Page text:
It ain’t Peter Sellers behind the wheel of Foreign Affairs
Back in early June deputy Liberal leader Julie Bishop was pumping up the troops at a Coalition meeting by portraying Foreign Minister Bob Carr as the Government clown.
Ms Bishop, shadow foreign affairs minister, likened him to the character played by Peter Sellers in “The Party”, a 1968 film about an actor who bumbles and stumbles around a social event.
So like Carr, Ms Bishop said. She saw him as an accidental arrival in foreign affairs, who doesn’t know his way around the place, and keeps putting a less-than-diplomatic foot into affairs best left to the professionals.
What a buffoon. And the Liberal and National MPs laughed along with her.
But then someone changed the script and it seemed the joke was very much on Julia Bishop.
The bungling clown was a patient and diligent overseer of negotiations to free Australian lawyer Melinda Taylor and three others from Libyan captors.
Early this month Senator Bob Carr (as he is referred to in the Chamber to prevent the unlikely event of confusion with Victorian lefty Kim Carr) was able to announce she had been released and was returning to husband and child. How about that for a pratfall?
Then late last week the Foreign Minister broke the news that South Korea had bowed to appeals from countries such as Australia and had abandoned plans for “scientific” whaling. He was, it seems, the first to be told by a South Korean government minister.
How’s that for a pie in the face?
Meanwhile, Bob Carr has been travelling the globe for less-heralded meetings at which it seems he has been representing Australia’s interests with skill and enthusiasm.
Senator Bob Carr no doubt knows he is in the diplomatic game for maybe another 14 months after which he will be a member of the Labor Opposition.
But that doesn’t mean he is taking the job as if it were some sort of internship or hobby and not a serious pursuit.
And Senator Carr is determined that foreign affairs will not become a Government policy spot vulnerable to Opposition attacks. Little has been heard from Julie Bishop on him since her Peter Sellers gibe.
He also is aware of the sensitivity of the portfolio within the Government. Remember, Prime Minister Julia Gillard has said she wasn’t hugely interested in foreign affairs, while former Prime Minister Kevin Rudd loved the job. And is still doing it to a significant degree.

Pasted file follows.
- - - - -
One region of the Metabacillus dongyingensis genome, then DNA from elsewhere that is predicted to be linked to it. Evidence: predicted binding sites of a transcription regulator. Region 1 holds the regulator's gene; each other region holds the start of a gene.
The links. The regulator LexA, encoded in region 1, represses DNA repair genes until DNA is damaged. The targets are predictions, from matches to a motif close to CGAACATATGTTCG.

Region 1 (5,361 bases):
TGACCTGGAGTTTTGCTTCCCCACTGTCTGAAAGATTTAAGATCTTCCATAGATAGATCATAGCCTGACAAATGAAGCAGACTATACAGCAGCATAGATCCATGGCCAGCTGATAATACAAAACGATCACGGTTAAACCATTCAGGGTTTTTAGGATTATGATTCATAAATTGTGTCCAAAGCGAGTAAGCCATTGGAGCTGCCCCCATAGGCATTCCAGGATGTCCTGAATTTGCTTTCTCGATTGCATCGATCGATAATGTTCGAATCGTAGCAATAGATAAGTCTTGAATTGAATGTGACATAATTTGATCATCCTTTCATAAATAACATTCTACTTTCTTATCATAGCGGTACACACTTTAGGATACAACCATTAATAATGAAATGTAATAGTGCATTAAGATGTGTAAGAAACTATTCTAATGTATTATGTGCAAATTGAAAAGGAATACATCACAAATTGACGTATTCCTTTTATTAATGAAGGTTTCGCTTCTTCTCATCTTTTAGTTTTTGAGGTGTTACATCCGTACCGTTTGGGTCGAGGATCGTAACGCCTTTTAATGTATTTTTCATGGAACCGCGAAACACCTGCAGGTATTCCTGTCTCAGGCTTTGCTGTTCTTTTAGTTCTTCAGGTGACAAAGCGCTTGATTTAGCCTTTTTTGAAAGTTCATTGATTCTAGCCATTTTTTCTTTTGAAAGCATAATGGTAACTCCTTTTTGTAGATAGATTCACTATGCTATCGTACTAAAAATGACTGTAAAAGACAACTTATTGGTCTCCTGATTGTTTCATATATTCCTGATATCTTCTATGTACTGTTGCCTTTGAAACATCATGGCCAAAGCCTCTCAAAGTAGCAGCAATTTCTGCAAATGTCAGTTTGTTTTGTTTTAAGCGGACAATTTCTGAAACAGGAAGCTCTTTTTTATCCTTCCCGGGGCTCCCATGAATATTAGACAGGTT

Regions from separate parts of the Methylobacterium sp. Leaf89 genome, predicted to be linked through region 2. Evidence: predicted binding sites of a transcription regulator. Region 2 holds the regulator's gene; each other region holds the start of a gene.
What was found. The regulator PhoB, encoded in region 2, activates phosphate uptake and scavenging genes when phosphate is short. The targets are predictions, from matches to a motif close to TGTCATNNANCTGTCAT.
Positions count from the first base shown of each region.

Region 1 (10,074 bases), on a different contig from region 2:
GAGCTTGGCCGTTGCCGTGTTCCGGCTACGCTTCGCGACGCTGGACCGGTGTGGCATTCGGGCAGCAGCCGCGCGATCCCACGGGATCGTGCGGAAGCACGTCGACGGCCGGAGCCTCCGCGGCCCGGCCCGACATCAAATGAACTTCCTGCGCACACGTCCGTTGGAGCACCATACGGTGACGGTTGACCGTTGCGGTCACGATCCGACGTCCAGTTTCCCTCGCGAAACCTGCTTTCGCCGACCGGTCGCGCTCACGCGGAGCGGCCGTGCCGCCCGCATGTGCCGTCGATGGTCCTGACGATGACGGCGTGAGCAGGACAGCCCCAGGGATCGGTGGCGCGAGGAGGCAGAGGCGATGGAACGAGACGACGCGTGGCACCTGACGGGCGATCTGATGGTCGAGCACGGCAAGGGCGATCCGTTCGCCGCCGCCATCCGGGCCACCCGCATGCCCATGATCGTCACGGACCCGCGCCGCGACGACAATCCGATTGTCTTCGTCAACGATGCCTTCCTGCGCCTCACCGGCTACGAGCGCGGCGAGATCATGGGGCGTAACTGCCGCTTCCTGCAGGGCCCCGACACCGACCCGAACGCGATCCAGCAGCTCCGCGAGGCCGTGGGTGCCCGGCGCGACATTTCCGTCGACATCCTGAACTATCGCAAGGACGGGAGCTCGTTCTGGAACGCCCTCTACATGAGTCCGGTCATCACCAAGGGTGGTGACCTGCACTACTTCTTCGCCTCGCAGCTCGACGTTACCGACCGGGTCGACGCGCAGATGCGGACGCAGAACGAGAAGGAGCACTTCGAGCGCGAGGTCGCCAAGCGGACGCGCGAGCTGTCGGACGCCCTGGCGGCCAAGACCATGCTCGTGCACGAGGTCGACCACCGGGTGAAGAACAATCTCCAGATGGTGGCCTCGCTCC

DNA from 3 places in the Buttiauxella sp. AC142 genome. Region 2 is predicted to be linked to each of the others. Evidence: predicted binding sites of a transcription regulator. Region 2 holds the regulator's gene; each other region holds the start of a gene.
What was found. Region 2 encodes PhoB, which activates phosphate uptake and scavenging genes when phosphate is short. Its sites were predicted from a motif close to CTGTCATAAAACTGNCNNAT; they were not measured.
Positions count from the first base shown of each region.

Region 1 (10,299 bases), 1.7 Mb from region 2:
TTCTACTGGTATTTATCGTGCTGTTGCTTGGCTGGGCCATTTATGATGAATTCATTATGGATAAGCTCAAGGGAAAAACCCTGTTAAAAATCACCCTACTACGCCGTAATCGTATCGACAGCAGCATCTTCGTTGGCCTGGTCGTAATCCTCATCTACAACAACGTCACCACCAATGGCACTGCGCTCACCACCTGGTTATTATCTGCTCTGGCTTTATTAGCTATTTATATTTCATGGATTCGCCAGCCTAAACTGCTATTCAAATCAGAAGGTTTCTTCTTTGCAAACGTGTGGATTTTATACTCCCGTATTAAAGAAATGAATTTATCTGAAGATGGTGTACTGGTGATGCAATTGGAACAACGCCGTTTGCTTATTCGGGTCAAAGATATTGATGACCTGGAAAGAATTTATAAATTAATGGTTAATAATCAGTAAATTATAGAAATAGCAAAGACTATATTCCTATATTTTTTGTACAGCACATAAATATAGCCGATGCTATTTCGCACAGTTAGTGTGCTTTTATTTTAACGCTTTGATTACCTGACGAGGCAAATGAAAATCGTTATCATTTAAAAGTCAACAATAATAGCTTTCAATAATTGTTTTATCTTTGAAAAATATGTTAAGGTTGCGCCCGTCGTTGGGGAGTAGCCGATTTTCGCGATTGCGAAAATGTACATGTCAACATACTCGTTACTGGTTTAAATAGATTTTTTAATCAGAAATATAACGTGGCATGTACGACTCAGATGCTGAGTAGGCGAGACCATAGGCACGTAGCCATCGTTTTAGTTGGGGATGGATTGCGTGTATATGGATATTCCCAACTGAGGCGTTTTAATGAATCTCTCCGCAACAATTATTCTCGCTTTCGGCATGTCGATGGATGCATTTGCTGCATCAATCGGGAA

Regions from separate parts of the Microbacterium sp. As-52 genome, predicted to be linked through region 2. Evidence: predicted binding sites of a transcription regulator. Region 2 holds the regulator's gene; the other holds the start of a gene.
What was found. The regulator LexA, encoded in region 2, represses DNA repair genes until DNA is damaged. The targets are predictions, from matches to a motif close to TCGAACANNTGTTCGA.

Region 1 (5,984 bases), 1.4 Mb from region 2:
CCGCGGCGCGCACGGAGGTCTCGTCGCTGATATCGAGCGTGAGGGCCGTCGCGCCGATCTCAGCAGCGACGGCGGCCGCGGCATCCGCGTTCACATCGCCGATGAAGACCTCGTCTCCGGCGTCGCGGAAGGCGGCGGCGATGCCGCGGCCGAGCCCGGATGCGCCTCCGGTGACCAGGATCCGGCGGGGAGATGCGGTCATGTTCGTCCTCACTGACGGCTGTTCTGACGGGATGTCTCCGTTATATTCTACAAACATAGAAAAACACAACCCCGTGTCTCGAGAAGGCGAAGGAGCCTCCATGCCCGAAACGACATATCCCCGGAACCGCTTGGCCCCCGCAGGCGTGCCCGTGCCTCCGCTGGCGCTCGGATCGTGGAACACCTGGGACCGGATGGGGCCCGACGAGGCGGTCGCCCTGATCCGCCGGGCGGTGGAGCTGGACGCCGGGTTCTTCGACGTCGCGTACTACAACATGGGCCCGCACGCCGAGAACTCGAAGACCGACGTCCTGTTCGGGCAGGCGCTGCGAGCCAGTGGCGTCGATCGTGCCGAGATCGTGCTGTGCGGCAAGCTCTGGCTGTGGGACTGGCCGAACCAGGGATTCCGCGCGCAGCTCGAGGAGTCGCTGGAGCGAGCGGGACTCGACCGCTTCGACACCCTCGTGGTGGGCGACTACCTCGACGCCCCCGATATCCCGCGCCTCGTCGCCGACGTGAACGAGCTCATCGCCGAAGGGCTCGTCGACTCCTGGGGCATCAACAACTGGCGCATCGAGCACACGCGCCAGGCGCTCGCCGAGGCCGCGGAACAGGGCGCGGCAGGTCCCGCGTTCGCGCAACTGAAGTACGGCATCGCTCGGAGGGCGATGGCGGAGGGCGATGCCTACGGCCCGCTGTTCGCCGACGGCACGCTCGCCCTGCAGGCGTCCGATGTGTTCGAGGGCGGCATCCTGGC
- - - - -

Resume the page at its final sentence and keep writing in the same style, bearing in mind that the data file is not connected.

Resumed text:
Bob Carr, if he is to do his bit, has to stay out of any Gillard-Rudd warfare, and he has to allow Mr Rudd to continue to be involved in foreign affairs without allowing him to take over the shop. It’s a delicate line to be trod.
Senator Carr this weekend was in Indonesia for the first time as Foreign Minister, a relatively low-key visit which for him had the advantages of making contacts with our important neighbor, and of allowing him to miss the NSW Labor Party Conference in Sydney.
“I praised the people who run this public health centre,” said Senator Carr at a Yogyakarta project assisted by AusAid.
Bob Carr speaks in such tones – almost theatrical declamations—whether he is congratulating drug treatment workers as he was there, or calling on Russia to stop supporting the Syrian regime.
But contrary to Julie Bishop’s casting, he is more Richard Burton than Peter Sellers.
Read all about it
Up to the minute Twitter chatter
The latest and greatest
Good morning Punchers. After four years of excellent fun and great conversation, this is the final post…
I have had some close calls, one that involved what looked to me like an AK47 pointed my way, followed…
In a world in which there are still people who subscribe to the vile notion that certain victims of sexual…